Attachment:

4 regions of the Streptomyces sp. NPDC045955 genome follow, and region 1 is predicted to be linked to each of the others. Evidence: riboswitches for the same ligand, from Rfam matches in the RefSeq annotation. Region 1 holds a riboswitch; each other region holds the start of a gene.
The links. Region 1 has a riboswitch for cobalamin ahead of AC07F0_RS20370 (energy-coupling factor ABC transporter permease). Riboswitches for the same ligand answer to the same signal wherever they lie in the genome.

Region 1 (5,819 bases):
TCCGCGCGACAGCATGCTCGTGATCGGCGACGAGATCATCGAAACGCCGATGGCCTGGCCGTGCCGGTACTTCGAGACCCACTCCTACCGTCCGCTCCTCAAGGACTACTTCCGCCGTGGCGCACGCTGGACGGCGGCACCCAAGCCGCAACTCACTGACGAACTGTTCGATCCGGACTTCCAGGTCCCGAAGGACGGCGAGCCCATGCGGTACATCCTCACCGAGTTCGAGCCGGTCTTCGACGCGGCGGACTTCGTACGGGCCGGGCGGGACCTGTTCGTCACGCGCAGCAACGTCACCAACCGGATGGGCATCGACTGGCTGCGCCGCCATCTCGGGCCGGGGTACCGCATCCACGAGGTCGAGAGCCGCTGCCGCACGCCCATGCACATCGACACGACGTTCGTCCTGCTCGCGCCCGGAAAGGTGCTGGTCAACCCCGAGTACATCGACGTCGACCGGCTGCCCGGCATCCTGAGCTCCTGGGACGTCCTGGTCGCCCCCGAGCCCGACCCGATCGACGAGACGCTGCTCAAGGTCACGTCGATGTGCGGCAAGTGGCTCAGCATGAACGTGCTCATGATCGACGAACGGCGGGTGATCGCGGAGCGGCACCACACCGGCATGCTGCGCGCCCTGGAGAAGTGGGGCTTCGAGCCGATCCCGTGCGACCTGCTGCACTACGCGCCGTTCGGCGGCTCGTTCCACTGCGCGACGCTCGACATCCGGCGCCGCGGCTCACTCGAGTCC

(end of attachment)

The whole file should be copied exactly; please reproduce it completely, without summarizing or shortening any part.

4 regions of the Streptomyces sp. NPDC045955 genome follow, and region 1 is predicted to be linked to each of the others. Evidence: riboswitches for the same ligand, from Rfam matches in the RefSeq annotation. Region 1 holds a riboswitch; each other region holds the start of a gene.
The links. Region 1 has a riboswitch for cobalamin ahead of AC07F0_RS20370 (energy-coupling factor ABC transporter permease). Riboswitches for the same ligand answer to the same signal wherever they lie in the genome.

Region 1 (5,819 bases):
TCCGCGCGACAGCATGCTCGTGATCGGCGACGAGATCATCGAAACGCCGATGGCCTGGCCGTGCCGGTACTTCGAGACCCACTCCTACCGTCCGCTCCTCAAGGACTACTTCCGCCGTGGCGCACGCTGGACGGCGGCACCCAAGCCGCAACTCACTGACGAACTGTTCGATCCGGACTTCCAGGTCCCGAAGGACGGCGAGCCCATGCGGTACATCCTCACCGAGTTCGAGCCGGTCTTCGACGCGGCGGACTTCGTACGGGCCGGGCGGGACCTGTTCGTCACGCGCAGCAACGTCACCAACCGGATGGGCATCGACTGGCTGCGCCGCCATCTCGGGCCGGGGTACCGCATCCACGAGGTCGAGAGCCGCTGCCGCACGCCCATGCACATCGACACGACGTTCGTCCTGCTCGCGCCCGGAAAGGTGCTGGTCAACCCCGAGTACATCGACGTCGACCGGCTGCCCGGCATCCTGAGCTCCTGGGACGTCCTGGTCGCCCCCGAGCCCGACCCGATCGACGAGACGCTGCTCAAGGTCACGTCGATGTGCGGCAAGTGGCTCAGCATGAACGTGCTCATGATCGACGAACGGCGGGTGATCGCGGAGCGGCACCACACCGGCATGCTGCGCGCCCTGGAGAAGTGGGGCTTCGAGCCGATCCCGTGCGACCTGCTGCACTACGCGCCGTTCGGCGGCTCGTTCCACTGCGCGACGCTCGACATCCGGCGCCGCGGCTCACTCGAGTCC